Introduction: Giant Mousetrap

About: I work as a Environmental Health and Safety specialist for Clark Reliance. Most of the guys there don't think I would know how to use a hammer. Sometimes, people are more than what they appear. :)

I saw a short 4 second youtube video last year on a giant mousetrap scare and wanted to try my own hand at building one. In the original, a PVC air cannon with a sprinkler valve shoots out the front under the candy bowl and extra air exits through a PVC Tee on the exhaust that moves a cylinder slightly that pushes up the arm of the trap a hair.

When I set out to build one similar it needed to accomplish a few things. First it needed to last. I go camping for a weekend at a Halloween Campout at a state park and the trap will be set off at least 1000 times over the 3 days. I also wanted to get two individual scares. The first is a large loud blast of air at your ankles vs under the candy bucket. This way no little kid gets hit in the face with it. The second is the trap actually moving about 4 inches like it is going to snap closed. This needed to be fast and hit hard so the noise of it hitting scared as much as the movement did.

I designed it so I can trigger either one separately or both together depending on what I need or want it to do.This is helpful when you get a group of kids. The first kid nothing happens. The second the air cannon goes off, and now they know the gag, but the third kid gets the movement of the trap and they all jump again. Full control with a push button vs automated is needed to make this scare effective and safe.

Step 1: Tools and Supplies


*** for the mousetrap

2x6 framing

1/2" plywood

Screws or nails

Wood glue

paint - red and black

silver spray paint

3/4 conduit

2 large eye bolts

Wooden dowels to fit in conduit

metal tapping screws - secure dowels to conduit

metal pan for candy

short metal tubing for candy pan stand

used rubber air hose - for the spring

*** for the air cannon/ cylinder/ electronics

**** Air cannon

Deltrol EV25A2 dump valve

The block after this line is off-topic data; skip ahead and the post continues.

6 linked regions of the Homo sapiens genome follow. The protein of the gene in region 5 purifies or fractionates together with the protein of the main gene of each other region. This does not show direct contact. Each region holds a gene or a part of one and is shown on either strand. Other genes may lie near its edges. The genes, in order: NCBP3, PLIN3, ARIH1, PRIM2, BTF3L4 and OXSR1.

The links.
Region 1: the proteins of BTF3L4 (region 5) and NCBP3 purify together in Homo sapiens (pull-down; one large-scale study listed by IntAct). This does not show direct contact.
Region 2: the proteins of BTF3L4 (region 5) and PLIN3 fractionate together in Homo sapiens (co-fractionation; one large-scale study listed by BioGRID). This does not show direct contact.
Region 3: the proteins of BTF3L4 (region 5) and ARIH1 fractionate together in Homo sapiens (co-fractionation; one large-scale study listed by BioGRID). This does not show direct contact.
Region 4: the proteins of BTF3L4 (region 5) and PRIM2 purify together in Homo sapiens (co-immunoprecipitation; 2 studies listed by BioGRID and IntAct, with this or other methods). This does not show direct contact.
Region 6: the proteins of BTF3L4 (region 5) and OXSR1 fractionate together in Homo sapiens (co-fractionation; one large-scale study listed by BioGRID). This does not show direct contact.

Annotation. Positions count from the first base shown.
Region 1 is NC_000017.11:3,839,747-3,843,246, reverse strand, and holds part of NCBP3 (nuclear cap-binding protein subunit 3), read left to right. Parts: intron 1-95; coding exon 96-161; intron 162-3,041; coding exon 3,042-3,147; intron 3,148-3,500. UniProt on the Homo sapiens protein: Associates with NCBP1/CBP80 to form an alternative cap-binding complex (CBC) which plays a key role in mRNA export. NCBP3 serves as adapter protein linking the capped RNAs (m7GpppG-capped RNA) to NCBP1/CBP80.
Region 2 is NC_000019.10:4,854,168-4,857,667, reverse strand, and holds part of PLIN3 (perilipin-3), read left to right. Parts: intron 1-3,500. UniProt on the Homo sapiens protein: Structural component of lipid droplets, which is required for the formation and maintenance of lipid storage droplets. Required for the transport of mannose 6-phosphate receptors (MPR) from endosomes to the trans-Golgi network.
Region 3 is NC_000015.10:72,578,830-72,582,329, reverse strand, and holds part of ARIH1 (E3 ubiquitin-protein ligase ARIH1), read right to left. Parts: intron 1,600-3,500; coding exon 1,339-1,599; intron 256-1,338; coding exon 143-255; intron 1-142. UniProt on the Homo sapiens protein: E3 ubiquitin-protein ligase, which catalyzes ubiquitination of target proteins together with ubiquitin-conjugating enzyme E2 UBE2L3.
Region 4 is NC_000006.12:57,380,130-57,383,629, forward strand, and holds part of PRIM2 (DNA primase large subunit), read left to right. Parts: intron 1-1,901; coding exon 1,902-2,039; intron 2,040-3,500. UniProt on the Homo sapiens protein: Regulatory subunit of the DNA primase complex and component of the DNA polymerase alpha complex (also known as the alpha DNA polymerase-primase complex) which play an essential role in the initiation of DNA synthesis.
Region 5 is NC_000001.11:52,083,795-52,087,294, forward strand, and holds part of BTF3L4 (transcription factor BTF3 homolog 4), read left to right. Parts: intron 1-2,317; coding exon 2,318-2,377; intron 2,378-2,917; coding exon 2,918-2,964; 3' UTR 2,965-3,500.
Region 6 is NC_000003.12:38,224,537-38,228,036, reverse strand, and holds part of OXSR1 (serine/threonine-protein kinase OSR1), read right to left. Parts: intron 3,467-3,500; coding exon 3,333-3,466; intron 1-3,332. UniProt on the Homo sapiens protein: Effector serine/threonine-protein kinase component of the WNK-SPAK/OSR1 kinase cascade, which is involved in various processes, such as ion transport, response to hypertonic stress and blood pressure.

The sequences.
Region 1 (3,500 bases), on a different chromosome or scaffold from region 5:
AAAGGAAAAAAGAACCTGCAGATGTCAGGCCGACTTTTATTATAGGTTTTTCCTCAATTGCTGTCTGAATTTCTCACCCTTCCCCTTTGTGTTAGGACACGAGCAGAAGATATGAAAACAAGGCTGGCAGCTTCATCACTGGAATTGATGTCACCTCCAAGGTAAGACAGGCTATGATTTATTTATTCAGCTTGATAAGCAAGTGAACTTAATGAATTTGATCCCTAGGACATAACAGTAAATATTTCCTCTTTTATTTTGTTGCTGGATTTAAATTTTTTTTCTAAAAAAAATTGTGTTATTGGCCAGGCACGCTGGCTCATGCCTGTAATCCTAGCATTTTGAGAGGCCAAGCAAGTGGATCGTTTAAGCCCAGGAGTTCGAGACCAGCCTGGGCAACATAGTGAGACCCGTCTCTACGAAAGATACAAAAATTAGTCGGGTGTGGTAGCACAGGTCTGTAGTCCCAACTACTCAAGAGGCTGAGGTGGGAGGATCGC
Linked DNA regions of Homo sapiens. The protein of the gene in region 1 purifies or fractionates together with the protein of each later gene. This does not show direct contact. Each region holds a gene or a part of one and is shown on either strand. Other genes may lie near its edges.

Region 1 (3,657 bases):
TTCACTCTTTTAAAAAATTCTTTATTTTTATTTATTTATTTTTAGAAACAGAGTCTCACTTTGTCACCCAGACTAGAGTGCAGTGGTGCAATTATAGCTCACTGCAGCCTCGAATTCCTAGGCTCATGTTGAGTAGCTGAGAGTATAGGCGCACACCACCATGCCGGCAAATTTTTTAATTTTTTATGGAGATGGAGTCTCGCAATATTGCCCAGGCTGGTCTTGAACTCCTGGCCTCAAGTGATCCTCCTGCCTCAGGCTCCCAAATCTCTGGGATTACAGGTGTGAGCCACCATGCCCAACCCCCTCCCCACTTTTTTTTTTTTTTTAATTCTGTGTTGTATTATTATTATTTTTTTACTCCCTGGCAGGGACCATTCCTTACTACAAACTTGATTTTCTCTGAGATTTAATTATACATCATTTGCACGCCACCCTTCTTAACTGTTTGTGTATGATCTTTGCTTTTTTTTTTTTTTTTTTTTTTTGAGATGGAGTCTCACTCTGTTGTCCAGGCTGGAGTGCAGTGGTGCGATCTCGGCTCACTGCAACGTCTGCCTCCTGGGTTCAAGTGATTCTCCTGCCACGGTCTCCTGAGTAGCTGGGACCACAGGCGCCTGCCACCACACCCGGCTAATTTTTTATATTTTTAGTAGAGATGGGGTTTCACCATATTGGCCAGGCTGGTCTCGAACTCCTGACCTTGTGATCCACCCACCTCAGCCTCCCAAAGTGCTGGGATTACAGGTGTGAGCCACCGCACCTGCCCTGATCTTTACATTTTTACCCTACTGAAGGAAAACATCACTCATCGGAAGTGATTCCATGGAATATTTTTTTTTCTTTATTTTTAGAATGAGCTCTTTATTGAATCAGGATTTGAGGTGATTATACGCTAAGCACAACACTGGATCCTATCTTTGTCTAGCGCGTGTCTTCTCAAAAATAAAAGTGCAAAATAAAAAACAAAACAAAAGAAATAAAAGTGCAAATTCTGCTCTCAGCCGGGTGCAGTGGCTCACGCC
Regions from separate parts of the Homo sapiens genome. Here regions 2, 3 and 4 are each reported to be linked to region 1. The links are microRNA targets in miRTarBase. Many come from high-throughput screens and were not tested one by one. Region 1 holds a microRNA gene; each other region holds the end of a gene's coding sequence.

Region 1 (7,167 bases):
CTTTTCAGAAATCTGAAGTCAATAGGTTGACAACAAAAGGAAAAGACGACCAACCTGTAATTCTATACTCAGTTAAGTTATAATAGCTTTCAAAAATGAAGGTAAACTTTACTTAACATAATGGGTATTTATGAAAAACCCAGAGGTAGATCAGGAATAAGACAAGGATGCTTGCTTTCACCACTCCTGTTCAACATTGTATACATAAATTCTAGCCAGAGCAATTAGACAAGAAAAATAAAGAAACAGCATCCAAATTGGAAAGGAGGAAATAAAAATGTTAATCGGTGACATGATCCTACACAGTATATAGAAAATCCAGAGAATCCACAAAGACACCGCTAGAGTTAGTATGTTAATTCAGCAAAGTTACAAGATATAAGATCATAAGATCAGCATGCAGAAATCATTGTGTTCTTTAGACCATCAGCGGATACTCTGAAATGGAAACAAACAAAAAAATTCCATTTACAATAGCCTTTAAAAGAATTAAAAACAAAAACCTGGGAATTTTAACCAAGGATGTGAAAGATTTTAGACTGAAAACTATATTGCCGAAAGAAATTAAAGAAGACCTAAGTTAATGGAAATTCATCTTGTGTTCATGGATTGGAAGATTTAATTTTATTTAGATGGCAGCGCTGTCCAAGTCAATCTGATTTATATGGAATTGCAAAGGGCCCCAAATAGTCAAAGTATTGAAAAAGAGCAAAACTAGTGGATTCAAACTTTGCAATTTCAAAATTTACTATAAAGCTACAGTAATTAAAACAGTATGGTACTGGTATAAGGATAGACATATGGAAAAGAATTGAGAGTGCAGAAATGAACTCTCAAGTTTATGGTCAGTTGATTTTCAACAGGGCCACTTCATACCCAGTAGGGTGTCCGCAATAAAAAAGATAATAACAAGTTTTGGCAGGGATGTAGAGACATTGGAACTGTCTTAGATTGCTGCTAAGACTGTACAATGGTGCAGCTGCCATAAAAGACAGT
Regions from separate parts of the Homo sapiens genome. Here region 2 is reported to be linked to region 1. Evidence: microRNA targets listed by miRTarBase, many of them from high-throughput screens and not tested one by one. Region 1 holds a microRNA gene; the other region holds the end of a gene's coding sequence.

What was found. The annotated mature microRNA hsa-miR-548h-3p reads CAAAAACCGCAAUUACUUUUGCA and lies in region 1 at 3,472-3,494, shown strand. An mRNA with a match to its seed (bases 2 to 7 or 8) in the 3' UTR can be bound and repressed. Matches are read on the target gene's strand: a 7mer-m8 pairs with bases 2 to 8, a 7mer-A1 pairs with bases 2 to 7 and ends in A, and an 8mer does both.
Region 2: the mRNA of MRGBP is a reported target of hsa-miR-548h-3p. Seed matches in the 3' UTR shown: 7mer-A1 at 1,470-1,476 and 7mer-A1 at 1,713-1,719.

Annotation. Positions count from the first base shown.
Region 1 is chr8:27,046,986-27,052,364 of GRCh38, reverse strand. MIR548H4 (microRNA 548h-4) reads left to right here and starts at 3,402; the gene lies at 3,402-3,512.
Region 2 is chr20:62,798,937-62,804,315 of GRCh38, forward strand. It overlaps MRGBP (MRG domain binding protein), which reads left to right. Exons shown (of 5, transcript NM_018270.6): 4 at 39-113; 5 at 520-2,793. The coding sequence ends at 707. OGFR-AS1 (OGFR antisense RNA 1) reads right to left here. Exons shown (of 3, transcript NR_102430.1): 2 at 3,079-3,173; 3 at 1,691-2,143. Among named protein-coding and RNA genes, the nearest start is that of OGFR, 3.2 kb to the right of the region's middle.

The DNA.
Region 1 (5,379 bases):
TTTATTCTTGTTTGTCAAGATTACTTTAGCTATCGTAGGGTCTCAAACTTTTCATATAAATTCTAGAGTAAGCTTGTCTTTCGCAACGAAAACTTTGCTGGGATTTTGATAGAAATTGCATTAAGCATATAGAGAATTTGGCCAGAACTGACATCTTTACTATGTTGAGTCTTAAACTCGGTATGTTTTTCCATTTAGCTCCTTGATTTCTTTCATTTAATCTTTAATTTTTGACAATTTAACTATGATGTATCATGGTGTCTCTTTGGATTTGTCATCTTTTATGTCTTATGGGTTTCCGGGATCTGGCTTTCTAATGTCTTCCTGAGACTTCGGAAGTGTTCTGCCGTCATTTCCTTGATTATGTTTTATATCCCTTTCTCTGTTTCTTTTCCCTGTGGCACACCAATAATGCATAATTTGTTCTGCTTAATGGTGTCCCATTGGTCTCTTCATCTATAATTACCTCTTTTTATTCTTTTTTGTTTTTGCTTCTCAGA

3/8th pipe

pipe thread tape/ dope

Air cylinder

3/8th push connect fittings

3/8th push connect tubing

3/8th 3 way solenoid - 12 volt

NC (normally closed) push button momentary switch

3/8th push to connect to compressor

****Cylinder scare

1/4" push to connect fittings

1/4" push to connect tubing

1/4" 3 way solenoid 12 volt

single acting cylinder - 4 inch throw

bolt to framing

NO (Normally Open) push button momentary switch

**** Electronics

NO (Normally Open) push button momentary switch screw terminal

Wire to trigger - 3 strand

NC (normally closed) push button momentary switch screw terminal

project box

18 gauge wire

shrink crimp connections

soldering torch - to shrink connectors - no soldering involved

RC jack connectors

12 volt power supply



circular saw


paint brushes

painters tape



drill bits

wire crimper

wire stripper

tape measure

Step 2: Building the Frame

The framing was made out of reused 2x6 lumber. It was reclaimed from a bathroom remodel and worked great as it is already aged for that rustic look. The trap is about 32 x 60. I cut the corners for a butt joint not mitered. The top piece is 1/2 plywood. I used a left over piece from a previous project as well so the top is actually 2 pieces vs 1 whole piece. I put screws in around the top and made them line up with where I wanted my painted stripe to help hide them a bit.

Step 3: Paint the Top

I used a small mousetrap to base my paint design off of. The whole thing was hand eyeballed and laid out in painters tape. Then I just painted in the area and removed the tape. It isn't perfect but it works for what I wanted it to do.